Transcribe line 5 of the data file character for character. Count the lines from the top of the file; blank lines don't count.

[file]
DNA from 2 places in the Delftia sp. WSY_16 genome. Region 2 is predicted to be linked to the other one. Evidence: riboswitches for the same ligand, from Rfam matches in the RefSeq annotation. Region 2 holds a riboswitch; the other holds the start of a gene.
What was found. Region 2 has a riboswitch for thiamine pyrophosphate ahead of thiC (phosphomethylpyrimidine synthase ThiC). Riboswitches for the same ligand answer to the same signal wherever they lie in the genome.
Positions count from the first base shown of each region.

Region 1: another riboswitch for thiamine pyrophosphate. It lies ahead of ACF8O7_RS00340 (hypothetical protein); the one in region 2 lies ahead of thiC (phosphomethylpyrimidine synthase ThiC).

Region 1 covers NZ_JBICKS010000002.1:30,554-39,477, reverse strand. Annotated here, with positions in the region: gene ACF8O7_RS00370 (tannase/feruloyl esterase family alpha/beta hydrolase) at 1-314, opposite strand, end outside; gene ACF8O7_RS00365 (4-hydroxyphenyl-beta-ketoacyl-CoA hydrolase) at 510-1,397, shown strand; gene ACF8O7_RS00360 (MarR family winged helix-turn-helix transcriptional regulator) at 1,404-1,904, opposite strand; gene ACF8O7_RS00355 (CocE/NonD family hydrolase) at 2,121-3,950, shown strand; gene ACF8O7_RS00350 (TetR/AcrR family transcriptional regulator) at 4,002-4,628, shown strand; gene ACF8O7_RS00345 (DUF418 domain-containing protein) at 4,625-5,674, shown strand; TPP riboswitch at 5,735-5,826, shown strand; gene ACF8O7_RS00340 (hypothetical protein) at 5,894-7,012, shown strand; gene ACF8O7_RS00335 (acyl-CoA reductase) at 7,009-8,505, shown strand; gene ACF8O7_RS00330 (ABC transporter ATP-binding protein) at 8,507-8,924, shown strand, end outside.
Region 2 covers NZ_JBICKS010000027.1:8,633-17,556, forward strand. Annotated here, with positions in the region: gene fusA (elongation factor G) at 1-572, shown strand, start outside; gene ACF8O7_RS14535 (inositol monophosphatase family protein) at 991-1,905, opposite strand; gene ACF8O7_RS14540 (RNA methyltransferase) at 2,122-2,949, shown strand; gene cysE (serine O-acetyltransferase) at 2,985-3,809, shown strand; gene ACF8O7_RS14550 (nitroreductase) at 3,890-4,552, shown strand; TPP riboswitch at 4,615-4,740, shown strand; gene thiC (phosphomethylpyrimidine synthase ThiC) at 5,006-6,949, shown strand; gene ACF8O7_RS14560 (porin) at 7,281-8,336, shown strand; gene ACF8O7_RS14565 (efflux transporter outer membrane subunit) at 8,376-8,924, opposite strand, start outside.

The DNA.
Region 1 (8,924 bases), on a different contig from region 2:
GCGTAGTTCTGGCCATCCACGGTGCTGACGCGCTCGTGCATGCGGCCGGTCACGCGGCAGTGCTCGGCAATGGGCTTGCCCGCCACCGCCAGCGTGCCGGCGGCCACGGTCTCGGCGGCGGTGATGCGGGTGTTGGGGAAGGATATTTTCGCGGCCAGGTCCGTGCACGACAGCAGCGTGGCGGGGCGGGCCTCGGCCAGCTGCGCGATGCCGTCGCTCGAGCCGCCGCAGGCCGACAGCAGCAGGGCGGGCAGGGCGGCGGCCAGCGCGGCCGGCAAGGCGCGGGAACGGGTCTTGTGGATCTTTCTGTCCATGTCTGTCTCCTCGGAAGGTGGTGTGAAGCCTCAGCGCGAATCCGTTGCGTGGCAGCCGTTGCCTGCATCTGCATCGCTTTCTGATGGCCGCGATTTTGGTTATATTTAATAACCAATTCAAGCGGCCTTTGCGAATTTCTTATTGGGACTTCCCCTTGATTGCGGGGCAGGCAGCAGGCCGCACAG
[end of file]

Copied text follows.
Region 1 covers NZ_JBICKS010000002.1:30,554-39,477, reverse strand. Annotated here, with positions in the region: gene ACF8O7_RS00370 (tannase/feruloyl esterase family alpha/beta hydrolase) at 1-314, opposite strand, end outside; gene ACF8O7_RS00365 (4-hydroxyphenyl-beta-ketoacyl-CoA hydrolase) at 510-1,397, shown strand; gene ACF8O7_RS00360 (MarR family winged helix-turn-helix transcriptional regulator) at 1,404-1,904, opposite strand; gene ACF8O7_RS00355 (CocE/NonD family hydrolase) at 2,121-3,950, shown strand; gene ACF8O7_RS00350 (TetR/AcrR family transcriptional regulator) at 4,002-4,628, shown strand; gene ACF8O7_RS00345 (DUF418 domain-containing protein) at 4,625-5,674, shown strand; TPP riboswitch at 5,735-5,826, shown strand; gene ACF8O7_RS00340 (hypothetical protein) at 5,894-7,012, shown strand; gene ACF8O7_RS00335 (acyl-CoA reductase) at 7,009-8,505, shown strand; gene ACF8O7_RS00330 (ABC transporter ATP-binding protein) at 8,507-8,924, shown strand, end outside.